Another ḥadīth is the one related by ‘Uthmān b. Ḥunayf,

“A blind man came to the Prophet and said, ‘Supplicate to Allah to heal me.’ He said, ‘If you wish I will supplicate for you, and if you wish, you can be patient, for that is better for you.’ He said, ‘Then supplicate to Him.’ So he ordered him to perform ablution, and to make his ablution complete, and to supplicate with this supplication, ‘Allah, I ask You and turn towards You by Your Prophet Muhammad, the Prophet of mercy. Indeed, I have turned to my Lord, by means of You, concerning this need of mine, so that it can be resolved, so Allah so accept his intercession for me.’”[2]

Those opponents think that the above ḥadīth sanctions the use of the Prophet’s prestige or that of any other righteous person as a means to approach to Allah. However, the ḥadīth in reality in devoid of any indication. The blind man only requested that the Prophet supplicate to Allah to restore his sight, and the Prophet responded to him with the following, “If you wish I will supplicate for you, and if you wish, you can be patient, for that is better for you,” but the man insisted that the Prophet supplicate to Allah. The wording of this ḥadīth has, therefore, clearly proven that the event was only an instance of a tawassul through the Prophet’s supplication and not through his person or prestige. Based on this, Muslims scholars, such as al-Bayhaqī, regard the contents of this ḥadīth as a manifestation of the Prophet’s miracle and an example of how Allah answered his supplications. Allah restored the sight of the blind man in recognition of the blessing of the Prophet’s supplication for him.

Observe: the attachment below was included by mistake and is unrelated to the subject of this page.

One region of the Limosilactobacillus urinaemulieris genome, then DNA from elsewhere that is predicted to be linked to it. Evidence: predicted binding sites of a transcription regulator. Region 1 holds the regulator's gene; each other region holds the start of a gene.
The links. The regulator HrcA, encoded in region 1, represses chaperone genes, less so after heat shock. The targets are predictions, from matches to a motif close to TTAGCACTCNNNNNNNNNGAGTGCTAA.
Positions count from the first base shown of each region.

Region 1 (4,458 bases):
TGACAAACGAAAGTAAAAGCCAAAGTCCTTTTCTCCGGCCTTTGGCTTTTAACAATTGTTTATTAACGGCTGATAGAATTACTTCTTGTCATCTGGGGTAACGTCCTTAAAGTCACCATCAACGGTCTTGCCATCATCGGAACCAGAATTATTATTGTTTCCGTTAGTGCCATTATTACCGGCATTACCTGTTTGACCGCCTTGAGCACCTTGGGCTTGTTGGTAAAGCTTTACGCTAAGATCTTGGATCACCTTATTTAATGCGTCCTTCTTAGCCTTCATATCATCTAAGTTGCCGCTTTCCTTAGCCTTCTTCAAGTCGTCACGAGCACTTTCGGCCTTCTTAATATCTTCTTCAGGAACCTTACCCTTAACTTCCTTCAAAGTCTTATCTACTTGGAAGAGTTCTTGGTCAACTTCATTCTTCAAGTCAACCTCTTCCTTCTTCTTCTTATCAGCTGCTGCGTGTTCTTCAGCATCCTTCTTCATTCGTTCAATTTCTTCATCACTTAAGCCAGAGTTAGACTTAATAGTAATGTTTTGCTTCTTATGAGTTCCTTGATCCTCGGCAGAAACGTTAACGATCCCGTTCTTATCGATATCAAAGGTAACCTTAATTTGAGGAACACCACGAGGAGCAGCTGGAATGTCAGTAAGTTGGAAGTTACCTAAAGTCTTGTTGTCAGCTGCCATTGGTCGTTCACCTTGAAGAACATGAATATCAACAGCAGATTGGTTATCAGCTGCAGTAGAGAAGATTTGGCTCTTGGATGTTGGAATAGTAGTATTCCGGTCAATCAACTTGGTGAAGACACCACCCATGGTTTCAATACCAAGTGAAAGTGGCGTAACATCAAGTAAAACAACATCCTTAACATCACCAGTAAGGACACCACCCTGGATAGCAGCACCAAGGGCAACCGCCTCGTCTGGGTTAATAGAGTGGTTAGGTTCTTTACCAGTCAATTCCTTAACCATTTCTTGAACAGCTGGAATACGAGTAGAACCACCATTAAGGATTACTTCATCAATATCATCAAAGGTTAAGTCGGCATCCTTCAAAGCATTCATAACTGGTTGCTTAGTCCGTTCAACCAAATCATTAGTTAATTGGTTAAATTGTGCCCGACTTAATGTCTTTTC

However, after the death of the Prophet, receiving such blessing that the blind man enjoyed is unrealistic, for it is impossible that the Prophet would supplicate for anyone after his death. It has been related in a ḥadīth,